Provide QUALITY books and an approximate skill level. Add a short blurb/description about each book that you have personally read/benefited from. Feel free to debate quality, headings, etc. Books that meet the criteria will be added to the list. Books that have reviews by the Association of C and C++ Users (ACCU) have links to the review.

Note: FAQs and other resources can be found in the C++ tag info and under the c++-faq tag.

There is also a similar post for C: The Definitive C Book Guide and List

Reference Style - All Levels

  1. The C++ Programming Language (Bjarne Stroustrup) The classic introduction to C++ by its creator. Written to parallel the classic K&R, this indeed reads very much alike it and covers just about everything from the core language to the standard library, to programming paradigms to the language's philosophy. (Thereby making the latest editions break the 1k page barrier.) [Review]

  2. C++ Standard Library Tutorial and Reference (Nicolai Josuttis) The introduction and reference for the C++ Standard Library. [Review]

  3. The C++ IO Streams and Locales (Angelika Langer and Klaus Kreft) There's very little to say about this book except that, if you want to know anything about streams and locales, then this is the one place to find definitive answers. [Review]



If you are new to programming or if you have experience in other languages and are new to C++, these books are highly recommended.

  1. C++ Primer† (Stanley Lippman, Josée Lajoie, and Barbara E. Moo) Coming at 1k pages, this is a very thorough introduction into C++ that covers just about everything in the language in a very accessible format and in great detail. [Review]]

  2. Accelerated C++ (Andrew Koenig and Barbara Moo) This basically covers the same ground as the C++ Primer, but does so on a fourth of its space. So it comes with quite a steep learning curve, but, for those who can cope with this, it is a very compact introduction into the language. (Historically, it broke new ground by being the first beginner's book using a modern approach at teaching the language.) [Review]]

  3. Thinking in C++ (Bruce Eckel) Two volumes; second is more about standard library, but still very good

  4. Programming: Principles and Practice Using C++ (Bjarne Stroustrup)

† Not to be confused with C++ Primer Plus (Stephen Prata) [Review]], a significantly worse book.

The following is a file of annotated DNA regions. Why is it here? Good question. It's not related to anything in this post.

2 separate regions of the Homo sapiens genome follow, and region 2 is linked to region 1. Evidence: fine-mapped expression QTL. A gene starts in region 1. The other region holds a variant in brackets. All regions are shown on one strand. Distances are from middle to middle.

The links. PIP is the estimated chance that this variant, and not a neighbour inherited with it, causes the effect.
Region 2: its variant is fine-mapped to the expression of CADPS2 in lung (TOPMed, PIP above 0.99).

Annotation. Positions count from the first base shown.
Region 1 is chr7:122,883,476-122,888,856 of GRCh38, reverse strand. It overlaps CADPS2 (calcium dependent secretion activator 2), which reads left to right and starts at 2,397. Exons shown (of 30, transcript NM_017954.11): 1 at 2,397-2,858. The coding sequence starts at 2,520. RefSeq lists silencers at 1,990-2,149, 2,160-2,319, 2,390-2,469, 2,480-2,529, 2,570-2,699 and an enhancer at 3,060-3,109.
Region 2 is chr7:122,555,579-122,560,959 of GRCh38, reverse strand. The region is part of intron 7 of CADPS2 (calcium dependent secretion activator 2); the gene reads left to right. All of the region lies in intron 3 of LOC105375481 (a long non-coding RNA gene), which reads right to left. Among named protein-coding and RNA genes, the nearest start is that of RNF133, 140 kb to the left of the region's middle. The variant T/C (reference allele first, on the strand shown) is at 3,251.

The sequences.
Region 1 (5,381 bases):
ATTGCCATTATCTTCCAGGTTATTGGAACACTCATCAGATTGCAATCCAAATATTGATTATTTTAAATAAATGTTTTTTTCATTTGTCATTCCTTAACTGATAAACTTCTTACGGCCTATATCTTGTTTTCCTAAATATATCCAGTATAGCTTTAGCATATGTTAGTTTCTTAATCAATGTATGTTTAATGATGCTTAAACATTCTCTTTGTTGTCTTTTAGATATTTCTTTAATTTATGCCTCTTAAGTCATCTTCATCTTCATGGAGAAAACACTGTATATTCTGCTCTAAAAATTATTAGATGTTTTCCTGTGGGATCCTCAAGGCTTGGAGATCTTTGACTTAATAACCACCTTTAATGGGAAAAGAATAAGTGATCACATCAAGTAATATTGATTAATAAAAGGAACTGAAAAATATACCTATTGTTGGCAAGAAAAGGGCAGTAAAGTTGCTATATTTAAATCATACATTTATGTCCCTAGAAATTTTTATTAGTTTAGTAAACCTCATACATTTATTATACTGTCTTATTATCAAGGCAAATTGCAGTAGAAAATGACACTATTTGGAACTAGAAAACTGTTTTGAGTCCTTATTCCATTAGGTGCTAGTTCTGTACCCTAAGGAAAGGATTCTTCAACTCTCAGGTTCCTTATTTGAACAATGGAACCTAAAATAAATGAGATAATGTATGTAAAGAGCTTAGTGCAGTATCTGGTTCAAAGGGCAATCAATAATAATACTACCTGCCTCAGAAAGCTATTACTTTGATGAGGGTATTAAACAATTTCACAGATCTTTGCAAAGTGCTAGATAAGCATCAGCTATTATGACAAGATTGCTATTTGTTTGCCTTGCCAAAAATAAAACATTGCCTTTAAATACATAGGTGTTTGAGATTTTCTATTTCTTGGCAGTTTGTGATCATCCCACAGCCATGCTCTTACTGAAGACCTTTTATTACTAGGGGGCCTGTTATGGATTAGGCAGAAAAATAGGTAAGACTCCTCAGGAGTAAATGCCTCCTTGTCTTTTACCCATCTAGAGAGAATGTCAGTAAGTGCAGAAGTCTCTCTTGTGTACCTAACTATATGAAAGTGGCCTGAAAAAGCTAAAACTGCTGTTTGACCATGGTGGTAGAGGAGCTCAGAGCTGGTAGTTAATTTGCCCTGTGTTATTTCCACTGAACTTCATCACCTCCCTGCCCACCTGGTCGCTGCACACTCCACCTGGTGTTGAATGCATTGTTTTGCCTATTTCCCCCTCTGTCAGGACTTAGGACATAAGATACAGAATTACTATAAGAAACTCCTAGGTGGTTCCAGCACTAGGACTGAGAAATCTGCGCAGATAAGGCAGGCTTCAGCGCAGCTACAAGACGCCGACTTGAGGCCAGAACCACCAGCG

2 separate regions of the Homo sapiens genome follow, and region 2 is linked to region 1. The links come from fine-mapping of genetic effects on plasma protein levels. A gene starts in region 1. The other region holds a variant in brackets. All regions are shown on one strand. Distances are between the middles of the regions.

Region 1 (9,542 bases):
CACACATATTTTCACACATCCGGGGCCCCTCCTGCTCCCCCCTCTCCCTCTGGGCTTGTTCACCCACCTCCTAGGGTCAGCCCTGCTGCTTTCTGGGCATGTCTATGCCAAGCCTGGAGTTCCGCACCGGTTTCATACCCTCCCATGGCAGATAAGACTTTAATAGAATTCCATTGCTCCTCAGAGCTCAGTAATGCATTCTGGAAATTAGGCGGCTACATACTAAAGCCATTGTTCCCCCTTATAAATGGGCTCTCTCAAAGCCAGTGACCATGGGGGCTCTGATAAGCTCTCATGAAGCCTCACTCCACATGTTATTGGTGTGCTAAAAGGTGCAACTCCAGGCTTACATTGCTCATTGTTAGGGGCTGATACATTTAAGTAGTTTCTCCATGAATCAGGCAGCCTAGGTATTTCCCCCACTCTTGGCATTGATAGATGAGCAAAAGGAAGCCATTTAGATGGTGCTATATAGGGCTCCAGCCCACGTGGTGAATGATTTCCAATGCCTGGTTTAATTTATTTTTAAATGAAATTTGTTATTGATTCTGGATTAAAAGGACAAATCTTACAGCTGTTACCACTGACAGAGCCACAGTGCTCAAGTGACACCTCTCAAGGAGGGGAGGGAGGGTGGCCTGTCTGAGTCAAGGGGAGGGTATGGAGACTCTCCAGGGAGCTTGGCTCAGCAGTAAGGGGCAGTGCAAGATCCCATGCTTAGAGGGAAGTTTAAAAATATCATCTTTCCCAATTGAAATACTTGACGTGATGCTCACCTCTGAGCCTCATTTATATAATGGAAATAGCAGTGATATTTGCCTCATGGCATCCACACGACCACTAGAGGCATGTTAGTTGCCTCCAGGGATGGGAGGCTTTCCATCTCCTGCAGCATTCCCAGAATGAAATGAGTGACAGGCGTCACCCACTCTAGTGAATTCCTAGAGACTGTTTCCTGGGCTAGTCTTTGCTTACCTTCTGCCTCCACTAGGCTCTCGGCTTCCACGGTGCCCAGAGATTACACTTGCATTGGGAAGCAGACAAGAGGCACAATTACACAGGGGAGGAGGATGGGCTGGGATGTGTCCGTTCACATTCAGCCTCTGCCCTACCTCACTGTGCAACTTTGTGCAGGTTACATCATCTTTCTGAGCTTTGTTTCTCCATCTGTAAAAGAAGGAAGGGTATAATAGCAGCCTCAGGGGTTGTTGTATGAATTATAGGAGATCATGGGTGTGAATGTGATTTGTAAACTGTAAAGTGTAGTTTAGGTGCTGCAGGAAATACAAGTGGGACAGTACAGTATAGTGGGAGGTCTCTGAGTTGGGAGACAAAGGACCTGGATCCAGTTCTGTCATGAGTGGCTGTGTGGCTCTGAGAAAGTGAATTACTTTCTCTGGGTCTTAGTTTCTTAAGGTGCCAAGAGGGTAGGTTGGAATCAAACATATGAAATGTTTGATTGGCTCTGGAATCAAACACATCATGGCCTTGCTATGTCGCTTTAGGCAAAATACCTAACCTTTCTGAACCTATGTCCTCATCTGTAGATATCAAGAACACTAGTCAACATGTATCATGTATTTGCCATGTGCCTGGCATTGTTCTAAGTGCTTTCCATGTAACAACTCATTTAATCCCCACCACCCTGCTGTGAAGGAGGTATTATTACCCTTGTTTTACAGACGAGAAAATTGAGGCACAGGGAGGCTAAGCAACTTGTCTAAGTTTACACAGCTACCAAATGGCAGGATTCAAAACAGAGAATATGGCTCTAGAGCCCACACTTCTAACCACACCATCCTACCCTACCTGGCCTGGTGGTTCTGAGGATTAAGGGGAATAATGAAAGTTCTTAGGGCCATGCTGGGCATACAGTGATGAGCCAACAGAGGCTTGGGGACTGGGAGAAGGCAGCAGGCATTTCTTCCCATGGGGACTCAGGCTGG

Best practices

  1. Effective C++ (Scott Meyers) This was written with the aim of being the best second book C++ programmers should read, and it succeeded. Earlier editions were aimed at programmers coming from C, the third edition changes this and targets programmers coming from languages like Java. It presents ~50 easy-to-remember rules of thumb along with their rational in a very accessible (and enjoyable) style. [Review]]

  2. Effective STL (Scott Meyers) This aims to do the same to the part of the standard library coming from the STL what Effective C++ did to the language as a whole: It presents rules of thumb along with their rationale. [Review]]


  1. More Effective C++ Even more rules of thumb than Effective C++. Not as important as the ones in the first book, but still good to know. (Scott Meyers)

  2. Exceptional C++ (Herb Sutter) Presented as a set of puzzles, this has one of the best and thorough discussions of the proper resource management and exception safety in C++ through Resource Acquisition is Initialization (RAII) in addition to in-depth coverage of a variety of other topics including the pimpl idiom, name lookup, good class design, and the C++ memory model. [Review]]

  3. More Exceptional C++ (Herb Sutter) Covers additional exception safety topics not covered in Exceptional C++, in addition to discussion of effective object oriented programming in C++ and correct use of the STL. [Review]]

  4. Exceptional C++ Style (Herb Sutter) Discusses generic programming, optimization, and resource management; this book also has an excellent exposition of how to write modular code in C++ by using nonmember functions and the single responsibility principle. [Review]]